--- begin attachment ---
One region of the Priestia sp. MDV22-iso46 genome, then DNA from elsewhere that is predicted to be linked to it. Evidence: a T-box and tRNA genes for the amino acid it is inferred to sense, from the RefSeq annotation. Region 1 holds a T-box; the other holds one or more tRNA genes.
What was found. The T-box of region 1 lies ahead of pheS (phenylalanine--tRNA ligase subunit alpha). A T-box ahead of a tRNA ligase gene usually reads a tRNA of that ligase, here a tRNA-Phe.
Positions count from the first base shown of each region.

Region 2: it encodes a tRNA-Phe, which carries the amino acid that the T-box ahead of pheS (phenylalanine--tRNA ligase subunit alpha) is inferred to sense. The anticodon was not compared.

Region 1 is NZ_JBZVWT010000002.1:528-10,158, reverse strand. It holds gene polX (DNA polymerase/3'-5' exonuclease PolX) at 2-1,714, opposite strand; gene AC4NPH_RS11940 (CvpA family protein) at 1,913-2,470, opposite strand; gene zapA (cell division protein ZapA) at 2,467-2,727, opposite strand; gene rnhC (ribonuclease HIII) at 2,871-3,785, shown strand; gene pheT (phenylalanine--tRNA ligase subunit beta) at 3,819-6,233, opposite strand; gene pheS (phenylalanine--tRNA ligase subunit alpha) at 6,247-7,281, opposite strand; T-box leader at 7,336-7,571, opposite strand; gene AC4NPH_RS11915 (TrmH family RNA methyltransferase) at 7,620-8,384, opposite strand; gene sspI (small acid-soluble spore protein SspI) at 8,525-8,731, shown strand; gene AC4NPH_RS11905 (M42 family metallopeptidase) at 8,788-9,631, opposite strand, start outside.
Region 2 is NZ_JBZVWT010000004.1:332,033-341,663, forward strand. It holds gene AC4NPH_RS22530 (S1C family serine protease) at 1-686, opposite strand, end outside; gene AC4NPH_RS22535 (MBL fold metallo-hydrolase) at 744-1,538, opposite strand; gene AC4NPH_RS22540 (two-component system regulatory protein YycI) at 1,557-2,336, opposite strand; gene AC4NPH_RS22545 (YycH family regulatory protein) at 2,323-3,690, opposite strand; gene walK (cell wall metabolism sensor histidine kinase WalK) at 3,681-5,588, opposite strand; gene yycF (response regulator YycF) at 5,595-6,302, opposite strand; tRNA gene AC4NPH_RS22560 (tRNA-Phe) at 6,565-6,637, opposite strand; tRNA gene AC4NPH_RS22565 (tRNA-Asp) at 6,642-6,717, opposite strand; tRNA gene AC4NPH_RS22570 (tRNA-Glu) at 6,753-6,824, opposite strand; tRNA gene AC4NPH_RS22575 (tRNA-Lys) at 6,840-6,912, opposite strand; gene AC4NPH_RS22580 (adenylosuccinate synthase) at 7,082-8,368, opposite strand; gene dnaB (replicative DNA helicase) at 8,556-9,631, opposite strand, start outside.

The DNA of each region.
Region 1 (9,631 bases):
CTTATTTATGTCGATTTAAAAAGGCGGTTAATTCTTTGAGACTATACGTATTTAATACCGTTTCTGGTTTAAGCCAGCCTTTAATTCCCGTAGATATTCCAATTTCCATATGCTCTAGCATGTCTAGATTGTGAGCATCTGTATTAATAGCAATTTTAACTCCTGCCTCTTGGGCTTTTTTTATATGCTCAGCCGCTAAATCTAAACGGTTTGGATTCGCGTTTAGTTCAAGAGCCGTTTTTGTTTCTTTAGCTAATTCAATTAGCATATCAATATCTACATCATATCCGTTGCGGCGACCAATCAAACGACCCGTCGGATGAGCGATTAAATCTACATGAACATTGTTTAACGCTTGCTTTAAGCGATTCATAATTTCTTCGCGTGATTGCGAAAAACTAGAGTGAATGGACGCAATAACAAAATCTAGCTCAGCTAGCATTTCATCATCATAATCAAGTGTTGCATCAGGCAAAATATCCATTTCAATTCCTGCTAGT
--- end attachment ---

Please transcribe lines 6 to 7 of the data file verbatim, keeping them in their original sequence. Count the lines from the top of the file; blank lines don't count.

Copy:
Region 2 is NZ_JBZVWT010000004.1:332,033-341,663, forward strand. It holds gene AC4NPH_RS22530 (S1C family serine protease) at 1-686, opposite strand, end outside; gene AC4NPH_RS22535 (MBL fold metallo-hydrolase) at 744-1,538, opposite strand; gene AC4NPH_RS22540 (two-component system regulatory protein YycI) at 1,557-2,336, opposite strand; gene AC4NPH_RS22545 (YycH family regulatory protein) at 2,323-3,690, opposite strand; gene walK (cell wall metabolism sensor histidine kinase WalK) at 3,681-5,588, opposite strand; gene yycF (response regulator YycF) at 5,595-6,302, opposite strand; tRNA gene AC4NPH_RS22560 (tRNA-Phe) at 6,565-6,637, opposite strand; tRNA gene AC4NPH_RS22565 (tRNA-Asp) at 6,642-6,717, opposite strand; tRNA gene AC4NPH_RS22570 (tRNA-Glu) at 6,753-6,824, opposite strand; tRNA gene AC4NPH_RS22575 (tRNA-Lys) at 6,840-6,912, opposite strand; gene AC4NPH_RS22580 (adenylosuccinate synthase) at 7,082-8,368, opposite strand; gene dnaB (replicative DNA helicase) at 8,556-9,631, opposite strand, start outside.

The DNA of each region.